Saturday, January 14, 2006

Newspapers - part 2

Rick Hall's comments to my earlier post were right: years, decades from now we'll still want to hold much of what we read in our hands. (Thanks, Rick.) The NY Times, the Journal, maybe the Post ... these aren't local papers, and I believe there will always be a place for them, as there will for magazines.

But back to local papers...

I came across this from an interview in TIME with Dave Barry:

TIME: Newspapers have changed since you started [writing a column more than thirty years ago].
BARRY: They're less edgy.... When we had more space, more money and less obsession with losing readers, editors were quicker to print what they thought was funny just because they thought it was funny. Now they're more likely to wonder, Is it really funny? Will it annoy people? Maybe we should show a focus group.

1 Comments:

Blogger Dale G. said...

Mark:

I recently read that per capita readership of newspapers in the U.S. dropped about 50 percent from early 70s to 2000. (Scroll to the bottom of this site under the title, U.S. Newspaper Readership In Freefall, 1972-2000 -- http://www.unc.edu/~rlstev/ )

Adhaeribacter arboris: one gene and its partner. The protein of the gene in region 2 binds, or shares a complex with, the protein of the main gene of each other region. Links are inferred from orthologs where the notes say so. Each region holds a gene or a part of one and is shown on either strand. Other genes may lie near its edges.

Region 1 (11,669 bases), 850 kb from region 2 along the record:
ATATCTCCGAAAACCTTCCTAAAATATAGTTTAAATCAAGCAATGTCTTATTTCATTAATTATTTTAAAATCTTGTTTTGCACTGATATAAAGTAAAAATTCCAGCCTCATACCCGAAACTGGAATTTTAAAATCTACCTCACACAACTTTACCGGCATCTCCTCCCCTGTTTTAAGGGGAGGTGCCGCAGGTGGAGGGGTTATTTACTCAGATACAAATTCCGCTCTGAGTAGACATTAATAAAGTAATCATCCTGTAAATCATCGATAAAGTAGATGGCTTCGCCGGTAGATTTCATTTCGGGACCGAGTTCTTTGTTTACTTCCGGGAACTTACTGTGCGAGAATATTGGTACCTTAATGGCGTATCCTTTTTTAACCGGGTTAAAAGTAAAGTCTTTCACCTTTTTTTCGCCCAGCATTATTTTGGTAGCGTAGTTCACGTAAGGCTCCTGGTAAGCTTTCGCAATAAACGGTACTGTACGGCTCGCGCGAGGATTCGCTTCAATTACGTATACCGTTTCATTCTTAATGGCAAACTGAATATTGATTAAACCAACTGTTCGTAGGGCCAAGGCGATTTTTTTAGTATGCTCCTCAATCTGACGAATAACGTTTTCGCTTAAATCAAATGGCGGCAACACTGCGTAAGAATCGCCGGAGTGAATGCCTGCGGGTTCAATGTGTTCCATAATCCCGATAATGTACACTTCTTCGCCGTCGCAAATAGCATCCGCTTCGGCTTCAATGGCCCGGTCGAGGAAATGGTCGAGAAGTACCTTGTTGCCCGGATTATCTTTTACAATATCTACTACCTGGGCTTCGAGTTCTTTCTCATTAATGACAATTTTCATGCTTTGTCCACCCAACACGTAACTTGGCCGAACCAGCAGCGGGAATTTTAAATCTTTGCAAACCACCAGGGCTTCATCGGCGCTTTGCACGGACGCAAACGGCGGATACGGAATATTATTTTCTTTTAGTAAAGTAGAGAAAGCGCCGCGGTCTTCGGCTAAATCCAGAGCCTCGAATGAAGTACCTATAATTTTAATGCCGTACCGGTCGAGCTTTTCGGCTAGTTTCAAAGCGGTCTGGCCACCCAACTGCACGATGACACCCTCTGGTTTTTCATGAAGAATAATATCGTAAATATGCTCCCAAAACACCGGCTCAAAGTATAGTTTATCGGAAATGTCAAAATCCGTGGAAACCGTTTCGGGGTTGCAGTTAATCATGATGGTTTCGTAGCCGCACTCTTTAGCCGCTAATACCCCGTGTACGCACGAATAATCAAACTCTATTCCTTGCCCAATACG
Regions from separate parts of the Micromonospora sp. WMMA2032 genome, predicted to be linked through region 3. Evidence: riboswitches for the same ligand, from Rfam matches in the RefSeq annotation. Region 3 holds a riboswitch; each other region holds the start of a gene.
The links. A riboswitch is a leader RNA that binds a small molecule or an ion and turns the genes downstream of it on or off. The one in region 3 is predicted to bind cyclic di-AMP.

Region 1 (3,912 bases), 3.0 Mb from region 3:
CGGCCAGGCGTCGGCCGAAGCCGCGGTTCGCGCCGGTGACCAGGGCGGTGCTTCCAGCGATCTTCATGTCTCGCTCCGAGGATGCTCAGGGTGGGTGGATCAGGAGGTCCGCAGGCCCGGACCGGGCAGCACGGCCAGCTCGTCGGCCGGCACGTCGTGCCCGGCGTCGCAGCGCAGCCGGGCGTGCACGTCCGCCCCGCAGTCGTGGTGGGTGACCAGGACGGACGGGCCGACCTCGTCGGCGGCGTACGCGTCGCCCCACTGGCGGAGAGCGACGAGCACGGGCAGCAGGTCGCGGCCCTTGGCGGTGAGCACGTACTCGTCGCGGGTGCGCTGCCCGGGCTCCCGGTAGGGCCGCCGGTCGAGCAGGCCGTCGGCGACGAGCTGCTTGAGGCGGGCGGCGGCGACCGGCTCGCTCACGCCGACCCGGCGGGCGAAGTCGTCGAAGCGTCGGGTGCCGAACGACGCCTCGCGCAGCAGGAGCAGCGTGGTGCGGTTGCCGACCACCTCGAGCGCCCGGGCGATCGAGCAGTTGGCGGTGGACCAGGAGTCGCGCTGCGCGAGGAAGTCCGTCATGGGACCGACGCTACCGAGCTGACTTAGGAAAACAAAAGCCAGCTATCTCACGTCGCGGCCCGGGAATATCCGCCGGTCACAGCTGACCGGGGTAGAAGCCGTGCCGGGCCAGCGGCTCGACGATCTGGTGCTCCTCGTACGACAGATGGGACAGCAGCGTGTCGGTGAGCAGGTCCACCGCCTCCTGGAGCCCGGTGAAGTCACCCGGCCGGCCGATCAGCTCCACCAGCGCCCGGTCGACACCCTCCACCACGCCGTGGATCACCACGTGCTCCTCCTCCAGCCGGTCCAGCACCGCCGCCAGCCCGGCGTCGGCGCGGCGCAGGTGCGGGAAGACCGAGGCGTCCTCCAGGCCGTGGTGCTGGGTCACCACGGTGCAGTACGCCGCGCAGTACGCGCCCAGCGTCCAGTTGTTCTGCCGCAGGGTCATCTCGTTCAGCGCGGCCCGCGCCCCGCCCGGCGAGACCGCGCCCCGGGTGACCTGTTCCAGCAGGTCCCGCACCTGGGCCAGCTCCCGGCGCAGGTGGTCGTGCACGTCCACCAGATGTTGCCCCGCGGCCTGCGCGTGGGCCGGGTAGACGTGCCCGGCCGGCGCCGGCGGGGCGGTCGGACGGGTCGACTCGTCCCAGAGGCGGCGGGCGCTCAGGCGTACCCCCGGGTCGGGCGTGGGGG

It's "academic," but here's a line from the introduction: "Daily readership, as measured by the General Social Survey, fell from about two-thirds of the adult population in 1972 to about one-third in 2000."

Recently, the Orlando Sentinel laid off several dozen staffers, after its circ declined by 11 percent, according to one report. And that's here in boomtown! If a newspaper can't stem the loss of readers here, where circ should be growing, then the newspaper industry is facing a threat like it's never seen before.

I believe it's true that many of those readers are shifting to the newspaper's Web sites. The big selling point for a newspaper advertising for a long time (my lifetime, anyway) has been that it delivers readers who pay for the content, but no one's paying to read www.orlandosentinel.com -- at least not yet.

I read Fine's column and some of the reader commentary that followed. I'm inclined to believe the long-term outlook is awful for big newspapers, better for little ones that provide exclusive content -- local news no one else covers well.

Challenging times for newspapers, to be sure.

5:24 PM  

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